Ted Ross joined the University of Georgia College of Veterinary Medicine this year as the Georgia Research Alliance Eminent Scholar in Infectious Diseases and as the director of a newly formed Center for Vaccines and Immunology. His laboratory develops and tests vaccines for a variety of viral diseases, such as influenza, dengue, respiratory syncytial virus, Ebola and HIV/AIDS. Here, he discusses the future of vaccine development in his lab and across UGA.
Your lab is developing a number of different vaccines for a variety of diseases, but you are particularly interested in influenza. How is your influenza vaccine different from what people get every year during the cold and flu season?
There are many different strains of influenza that affect humans, and the flu shot we get is based on predictions about which strains are going to be most prevalent. What this means is that we have to change the vaccine every year, but it can’t protect you from all forms of flu. What we’re developing is known as a universal vaccine. Basically, this is a vaccine that recognizes all the influenza virus strains that are circulating out in the population now, but also those that may appear in the future. A universal vaccine would mean that people would no longer have to get an annual flu vaccine; it would be much more like what we have for polio, smallpox or mumps, where you get one or two shots and you’re protected for many years or even a lifetime.
Does this vaccine only work on seasonal influenza?
No, the idea is that this vaccine would protect against all forms of influenza, including those that aren’t associated with seasonal flu. We actually began our research about 10 years ago by focusing on H5N1 influenza, more commonly known as bird flu. This was causing a lot of disease in humans at the time, and people were concerned about the possibility of a new pandemic. But it also raised a big question: how do we deal with a strain of influenza that we don’t yet know exists? Could we generate a vaccine that protects against all strains of H5N1? My lab generated a universal H5N1 vaccine in 2008, and we’re still testing to see if it protects against infection. So far, our vaccine is working, even against the newer strains of today.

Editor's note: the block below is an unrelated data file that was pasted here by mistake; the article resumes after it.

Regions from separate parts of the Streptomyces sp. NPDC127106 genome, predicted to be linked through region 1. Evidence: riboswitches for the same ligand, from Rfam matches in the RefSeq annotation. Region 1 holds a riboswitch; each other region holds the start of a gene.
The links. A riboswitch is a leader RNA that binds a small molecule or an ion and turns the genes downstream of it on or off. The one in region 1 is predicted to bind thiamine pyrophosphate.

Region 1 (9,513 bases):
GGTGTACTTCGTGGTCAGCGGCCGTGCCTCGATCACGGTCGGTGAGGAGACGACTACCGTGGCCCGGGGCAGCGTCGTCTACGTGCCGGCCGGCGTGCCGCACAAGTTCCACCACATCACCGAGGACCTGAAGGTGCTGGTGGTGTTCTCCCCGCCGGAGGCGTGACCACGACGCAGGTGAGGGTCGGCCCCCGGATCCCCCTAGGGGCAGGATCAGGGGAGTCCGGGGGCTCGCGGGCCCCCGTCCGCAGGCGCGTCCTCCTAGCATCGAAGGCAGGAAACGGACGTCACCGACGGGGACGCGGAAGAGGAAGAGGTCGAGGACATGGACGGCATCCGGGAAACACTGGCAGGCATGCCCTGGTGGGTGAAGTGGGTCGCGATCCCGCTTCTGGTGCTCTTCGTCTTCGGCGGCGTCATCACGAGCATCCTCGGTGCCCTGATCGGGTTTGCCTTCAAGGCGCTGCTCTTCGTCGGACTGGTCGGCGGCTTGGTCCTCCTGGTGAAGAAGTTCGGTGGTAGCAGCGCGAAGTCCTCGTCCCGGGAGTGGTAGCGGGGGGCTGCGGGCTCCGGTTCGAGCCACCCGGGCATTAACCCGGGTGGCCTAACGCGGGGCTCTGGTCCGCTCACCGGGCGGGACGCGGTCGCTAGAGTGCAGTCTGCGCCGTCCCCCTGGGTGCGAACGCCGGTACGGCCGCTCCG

What are the next steps for your vaccine platform?
We currently have a universal vaccine based on H1N1, which people may know better as swine flu. We’ve licensed this vaccine to Sanofi-Pasteur, and our goal is to begin clinical trials in 2016–2017. From there, the vaccine will move into larger scale testing to see if it can protect against all the other influenza subtypes that affect humans. It will take a while, but it could serve as the foundation for a universal influenza vaccine.
You’re also leading a new center at UGA focused on vaccines. What do you think the future holds for vaccine development here at the university?
Yes, it will be called the Center for Vaccines and Immunology, and our broad goal is to better understand the fundamental science of vaccines and immune responses. If groups from the center bring new vaccines to the marketplace and they get licensed, that’s great, but we want to conduct basic science that will help us understand the immunology of infectious disease and how vaccines work in different populations depending on their age, gender or race. We also want to know more about the role of genetics and why people react differently to vaccine formulations so that we can construct vaccines that work well in as many people as possible.
Ultimately, where do you hope this research will take us?
Everything we do in the center, from basic to applied science, will focus on translating what we’ve learned to new vaccines for humans, as well as veterinary animals. Researchers from many different parts of campus will be working as part of the center to find new ways of combating a number of dangerous pathogens. We also want to develop new vaccines for animals, from poultry to household pets. But we’re not going to do this alone. We have to think about these problems globally, so we will have a number of partnerships with colleagues here in Georgia and across the world.
Finally, there’s a lot of talk right now in different forums about vaccines, and not all of it is positive. What’s your message to the skeptics?
Vaccines are one of the most important developments in the history of humankind. We have eliminated or reduced the incidence of many of the most deadly infectious diseases because of vaccinations, and we have some distance from those diseases now because vaccines have been so effective. I think a lot of people forget what the alternative is. Any drug, including vaccines, will have side effects, and scientists go to extraordinary lengths to make sure that adverse reactions are rare. It can take more than 20 years for a vaccine to get approval, and it must go through a number of rigorous safety and efficacy trials before it reaches the marketplace. Ultimately, though, the diseases that vaccines prevent will do far more harm than anything a doctor puts in your arm.